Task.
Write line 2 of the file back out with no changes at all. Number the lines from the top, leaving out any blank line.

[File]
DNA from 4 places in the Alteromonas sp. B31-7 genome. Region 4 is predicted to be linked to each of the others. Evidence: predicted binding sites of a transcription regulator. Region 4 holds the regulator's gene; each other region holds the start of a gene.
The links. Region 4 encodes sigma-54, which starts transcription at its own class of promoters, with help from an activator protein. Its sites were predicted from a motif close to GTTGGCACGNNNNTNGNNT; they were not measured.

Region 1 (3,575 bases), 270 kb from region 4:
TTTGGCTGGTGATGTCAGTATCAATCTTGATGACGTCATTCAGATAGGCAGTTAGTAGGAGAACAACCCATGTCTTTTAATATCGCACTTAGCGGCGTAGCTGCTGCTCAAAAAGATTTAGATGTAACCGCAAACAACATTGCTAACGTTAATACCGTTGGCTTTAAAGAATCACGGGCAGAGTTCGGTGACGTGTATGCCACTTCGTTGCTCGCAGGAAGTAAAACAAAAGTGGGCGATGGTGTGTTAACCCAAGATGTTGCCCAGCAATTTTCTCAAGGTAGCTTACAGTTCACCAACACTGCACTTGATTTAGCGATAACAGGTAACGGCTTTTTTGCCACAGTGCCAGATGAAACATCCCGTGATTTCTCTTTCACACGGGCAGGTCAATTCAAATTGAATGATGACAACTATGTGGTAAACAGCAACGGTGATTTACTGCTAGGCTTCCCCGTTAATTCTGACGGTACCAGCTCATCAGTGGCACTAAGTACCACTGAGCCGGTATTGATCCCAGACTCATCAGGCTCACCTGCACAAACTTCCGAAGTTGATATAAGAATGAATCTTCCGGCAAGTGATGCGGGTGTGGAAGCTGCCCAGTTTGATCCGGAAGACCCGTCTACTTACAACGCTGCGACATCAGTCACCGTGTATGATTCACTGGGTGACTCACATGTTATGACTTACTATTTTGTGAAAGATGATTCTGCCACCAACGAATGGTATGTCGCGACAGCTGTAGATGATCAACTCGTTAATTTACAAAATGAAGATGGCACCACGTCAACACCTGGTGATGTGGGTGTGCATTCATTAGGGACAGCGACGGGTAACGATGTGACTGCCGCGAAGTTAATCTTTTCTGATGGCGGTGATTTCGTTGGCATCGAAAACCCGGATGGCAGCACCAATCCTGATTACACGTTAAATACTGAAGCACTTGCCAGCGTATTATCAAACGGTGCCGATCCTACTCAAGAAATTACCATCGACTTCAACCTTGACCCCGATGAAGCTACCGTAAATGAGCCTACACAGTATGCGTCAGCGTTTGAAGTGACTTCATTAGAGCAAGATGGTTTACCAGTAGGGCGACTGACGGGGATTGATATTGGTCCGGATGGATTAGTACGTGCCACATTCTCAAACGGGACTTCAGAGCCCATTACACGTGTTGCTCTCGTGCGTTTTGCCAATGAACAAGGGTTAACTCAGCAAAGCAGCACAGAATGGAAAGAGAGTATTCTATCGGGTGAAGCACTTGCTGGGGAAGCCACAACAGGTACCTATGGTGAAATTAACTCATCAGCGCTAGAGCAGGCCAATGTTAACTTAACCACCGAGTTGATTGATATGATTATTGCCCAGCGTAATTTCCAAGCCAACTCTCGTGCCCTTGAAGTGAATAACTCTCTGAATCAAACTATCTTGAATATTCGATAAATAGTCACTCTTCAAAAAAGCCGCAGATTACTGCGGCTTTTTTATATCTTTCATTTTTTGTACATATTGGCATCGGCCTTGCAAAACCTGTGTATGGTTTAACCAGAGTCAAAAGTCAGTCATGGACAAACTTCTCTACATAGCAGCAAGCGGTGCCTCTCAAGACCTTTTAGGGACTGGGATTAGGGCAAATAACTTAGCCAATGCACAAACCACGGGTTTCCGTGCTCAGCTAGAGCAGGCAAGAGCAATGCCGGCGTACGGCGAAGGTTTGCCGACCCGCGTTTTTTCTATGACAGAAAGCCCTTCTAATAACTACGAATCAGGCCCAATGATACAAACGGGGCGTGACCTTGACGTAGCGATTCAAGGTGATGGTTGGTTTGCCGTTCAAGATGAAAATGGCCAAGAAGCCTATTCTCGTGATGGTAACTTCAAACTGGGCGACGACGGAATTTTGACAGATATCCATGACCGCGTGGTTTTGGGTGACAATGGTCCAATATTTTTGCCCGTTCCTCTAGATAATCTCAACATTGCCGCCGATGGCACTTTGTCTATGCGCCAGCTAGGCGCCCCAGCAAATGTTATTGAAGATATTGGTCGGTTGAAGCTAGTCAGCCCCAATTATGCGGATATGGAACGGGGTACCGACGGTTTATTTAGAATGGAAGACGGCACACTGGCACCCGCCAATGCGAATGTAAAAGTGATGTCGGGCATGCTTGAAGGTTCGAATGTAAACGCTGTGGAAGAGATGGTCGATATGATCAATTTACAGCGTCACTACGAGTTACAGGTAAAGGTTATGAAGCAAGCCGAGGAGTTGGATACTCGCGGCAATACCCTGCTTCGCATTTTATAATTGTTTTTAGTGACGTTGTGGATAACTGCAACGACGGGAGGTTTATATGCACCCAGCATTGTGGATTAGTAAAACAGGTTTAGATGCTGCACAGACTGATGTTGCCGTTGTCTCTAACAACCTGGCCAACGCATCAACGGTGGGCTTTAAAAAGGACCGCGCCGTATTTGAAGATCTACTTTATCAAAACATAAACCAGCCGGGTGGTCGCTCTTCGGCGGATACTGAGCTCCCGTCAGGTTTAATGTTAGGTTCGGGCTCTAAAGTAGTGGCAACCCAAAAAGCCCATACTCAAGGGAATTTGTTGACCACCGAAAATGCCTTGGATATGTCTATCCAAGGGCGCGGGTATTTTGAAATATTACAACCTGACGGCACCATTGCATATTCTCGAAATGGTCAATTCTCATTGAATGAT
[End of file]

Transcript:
The links. Region 4 encodes sigma-54, which starts transcription at its own class of promoters, with help from an activator protein. Its sites were predicted from a motif close to GTTGGCACGNNNNTNGNNT; they were not measured.